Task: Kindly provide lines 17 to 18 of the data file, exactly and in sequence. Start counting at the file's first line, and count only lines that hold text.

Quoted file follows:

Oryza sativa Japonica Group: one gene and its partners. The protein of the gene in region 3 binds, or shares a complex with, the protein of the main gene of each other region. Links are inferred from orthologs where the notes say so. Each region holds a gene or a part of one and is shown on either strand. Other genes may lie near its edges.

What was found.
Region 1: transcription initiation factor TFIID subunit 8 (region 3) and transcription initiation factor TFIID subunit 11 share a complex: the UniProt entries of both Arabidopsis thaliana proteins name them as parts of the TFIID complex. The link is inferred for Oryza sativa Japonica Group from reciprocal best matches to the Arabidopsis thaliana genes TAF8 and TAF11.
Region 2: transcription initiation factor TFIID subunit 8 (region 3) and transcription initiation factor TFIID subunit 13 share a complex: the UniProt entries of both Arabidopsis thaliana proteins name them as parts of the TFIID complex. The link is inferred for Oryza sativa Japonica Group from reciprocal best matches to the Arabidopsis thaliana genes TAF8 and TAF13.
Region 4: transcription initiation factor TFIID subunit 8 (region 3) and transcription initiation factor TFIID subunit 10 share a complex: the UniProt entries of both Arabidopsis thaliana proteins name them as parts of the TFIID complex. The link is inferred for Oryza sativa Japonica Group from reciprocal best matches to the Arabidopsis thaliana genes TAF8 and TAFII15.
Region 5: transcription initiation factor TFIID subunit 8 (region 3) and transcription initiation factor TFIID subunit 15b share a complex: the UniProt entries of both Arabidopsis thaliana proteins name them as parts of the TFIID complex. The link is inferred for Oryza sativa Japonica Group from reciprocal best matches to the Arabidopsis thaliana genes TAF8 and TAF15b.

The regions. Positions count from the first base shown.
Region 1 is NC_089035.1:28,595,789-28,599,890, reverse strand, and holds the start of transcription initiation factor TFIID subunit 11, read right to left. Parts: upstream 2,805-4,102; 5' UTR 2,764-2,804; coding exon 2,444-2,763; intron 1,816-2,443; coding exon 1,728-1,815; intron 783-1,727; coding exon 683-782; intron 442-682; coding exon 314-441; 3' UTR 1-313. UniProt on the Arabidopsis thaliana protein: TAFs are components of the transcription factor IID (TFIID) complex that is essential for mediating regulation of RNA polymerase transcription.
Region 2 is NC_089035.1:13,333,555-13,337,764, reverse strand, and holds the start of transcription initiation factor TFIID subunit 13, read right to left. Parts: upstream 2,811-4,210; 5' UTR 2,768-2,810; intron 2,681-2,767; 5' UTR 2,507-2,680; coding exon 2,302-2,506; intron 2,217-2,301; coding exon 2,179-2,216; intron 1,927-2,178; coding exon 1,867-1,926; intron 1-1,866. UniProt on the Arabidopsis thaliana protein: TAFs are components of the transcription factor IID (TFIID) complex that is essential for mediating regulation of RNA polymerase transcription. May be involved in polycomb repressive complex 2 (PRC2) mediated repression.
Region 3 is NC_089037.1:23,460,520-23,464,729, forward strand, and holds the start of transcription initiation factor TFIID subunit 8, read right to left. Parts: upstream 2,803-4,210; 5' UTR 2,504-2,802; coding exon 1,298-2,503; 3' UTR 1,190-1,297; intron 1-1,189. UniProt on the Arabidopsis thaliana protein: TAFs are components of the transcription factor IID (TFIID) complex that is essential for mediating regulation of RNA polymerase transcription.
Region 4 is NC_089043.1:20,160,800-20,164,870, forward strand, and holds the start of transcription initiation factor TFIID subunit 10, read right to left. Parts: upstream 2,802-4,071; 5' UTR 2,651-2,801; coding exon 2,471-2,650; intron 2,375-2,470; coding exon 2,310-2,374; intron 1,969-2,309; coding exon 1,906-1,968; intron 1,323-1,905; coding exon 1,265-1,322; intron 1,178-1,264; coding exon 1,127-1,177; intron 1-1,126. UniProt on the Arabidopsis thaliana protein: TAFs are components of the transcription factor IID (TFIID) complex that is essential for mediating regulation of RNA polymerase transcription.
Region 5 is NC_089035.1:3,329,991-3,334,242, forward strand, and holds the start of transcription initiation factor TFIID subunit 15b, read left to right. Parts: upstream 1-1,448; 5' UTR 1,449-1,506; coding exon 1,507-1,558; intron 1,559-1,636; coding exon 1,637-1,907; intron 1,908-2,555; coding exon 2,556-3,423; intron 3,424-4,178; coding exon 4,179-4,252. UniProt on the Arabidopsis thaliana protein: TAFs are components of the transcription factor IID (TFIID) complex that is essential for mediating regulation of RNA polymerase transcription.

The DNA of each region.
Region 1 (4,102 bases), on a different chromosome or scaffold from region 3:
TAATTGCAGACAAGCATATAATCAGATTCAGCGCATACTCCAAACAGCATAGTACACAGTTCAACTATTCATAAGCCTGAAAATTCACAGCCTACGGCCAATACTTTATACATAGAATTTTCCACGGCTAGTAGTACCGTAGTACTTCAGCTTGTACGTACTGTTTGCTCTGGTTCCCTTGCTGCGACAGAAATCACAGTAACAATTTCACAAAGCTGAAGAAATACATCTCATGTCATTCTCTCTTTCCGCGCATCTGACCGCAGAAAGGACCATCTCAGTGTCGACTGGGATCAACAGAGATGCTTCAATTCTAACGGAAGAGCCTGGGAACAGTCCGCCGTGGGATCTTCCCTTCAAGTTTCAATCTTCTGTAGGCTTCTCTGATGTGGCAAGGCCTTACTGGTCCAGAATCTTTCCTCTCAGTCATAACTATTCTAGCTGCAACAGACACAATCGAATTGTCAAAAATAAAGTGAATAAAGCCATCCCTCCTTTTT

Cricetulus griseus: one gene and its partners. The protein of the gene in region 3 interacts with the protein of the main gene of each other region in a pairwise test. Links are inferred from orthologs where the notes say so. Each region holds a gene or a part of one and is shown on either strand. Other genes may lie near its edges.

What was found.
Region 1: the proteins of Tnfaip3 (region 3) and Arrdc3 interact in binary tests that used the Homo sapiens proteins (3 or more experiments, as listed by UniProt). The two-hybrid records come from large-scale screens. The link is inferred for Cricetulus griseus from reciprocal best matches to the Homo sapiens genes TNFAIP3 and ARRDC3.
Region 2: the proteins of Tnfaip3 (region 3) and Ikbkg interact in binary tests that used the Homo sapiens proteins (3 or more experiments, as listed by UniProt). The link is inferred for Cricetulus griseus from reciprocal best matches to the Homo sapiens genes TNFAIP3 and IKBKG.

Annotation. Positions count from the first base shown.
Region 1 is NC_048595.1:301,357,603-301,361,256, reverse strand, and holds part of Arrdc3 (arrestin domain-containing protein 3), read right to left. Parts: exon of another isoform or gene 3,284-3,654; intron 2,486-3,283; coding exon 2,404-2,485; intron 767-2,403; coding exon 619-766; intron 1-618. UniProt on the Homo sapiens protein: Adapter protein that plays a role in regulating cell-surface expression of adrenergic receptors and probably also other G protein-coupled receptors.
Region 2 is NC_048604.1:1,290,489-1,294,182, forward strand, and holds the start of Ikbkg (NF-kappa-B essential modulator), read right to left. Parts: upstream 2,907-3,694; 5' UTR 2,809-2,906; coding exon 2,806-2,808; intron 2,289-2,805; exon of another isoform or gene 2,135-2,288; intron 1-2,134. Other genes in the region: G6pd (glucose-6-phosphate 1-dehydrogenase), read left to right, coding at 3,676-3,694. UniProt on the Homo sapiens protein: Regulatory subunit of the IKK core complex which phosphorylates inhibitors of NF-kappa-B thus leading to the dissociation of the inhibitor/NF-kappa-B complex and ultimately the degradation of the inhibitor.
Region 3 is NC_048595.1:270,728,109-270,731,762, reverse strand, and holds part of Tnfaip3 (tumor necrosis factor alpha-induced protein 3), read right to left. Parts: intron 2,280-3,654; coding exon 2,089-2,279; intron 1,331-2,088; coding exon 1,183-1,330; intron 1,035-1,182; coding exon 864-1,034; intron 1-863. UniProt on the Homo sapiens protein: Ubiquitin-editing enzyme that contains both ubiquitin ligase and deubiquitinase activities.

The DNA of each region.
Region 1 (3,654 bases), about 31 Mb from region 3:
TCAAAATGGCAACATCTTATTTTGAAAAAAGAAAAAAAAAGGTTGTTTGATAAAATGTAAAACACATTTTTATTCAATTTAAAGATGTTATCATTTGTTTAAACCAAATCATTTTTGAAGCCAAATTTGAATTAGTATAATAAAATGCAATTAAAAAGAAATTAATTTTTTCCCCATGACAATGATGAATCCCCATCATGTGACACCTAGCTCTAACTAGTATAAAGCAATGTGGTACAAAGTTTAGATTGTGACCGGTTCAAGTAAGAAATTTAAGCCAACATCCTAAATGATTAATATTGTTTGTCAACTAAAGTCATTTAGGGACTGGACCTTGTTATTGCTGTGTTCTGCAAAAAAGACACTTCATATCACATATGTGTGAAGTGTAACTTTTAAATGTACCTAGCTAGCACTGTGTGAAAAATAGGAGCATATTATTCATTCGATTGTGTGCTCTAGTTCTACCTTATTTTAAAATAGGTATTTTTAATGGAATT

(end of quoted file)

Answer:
What was found.
Region 1: the proteins of Tnfaip3 (region 3) and Arrdc3 interact in binary tests that used the Homo sapiens proteins (3 or more experiments, as listed by UniProt). The two-hybrid records come from large-scale screens. The link is inferred for Cricetulus griseus from reciprocal best matches to the Homo sapiens genes TNFAIP3 and ARRDC3.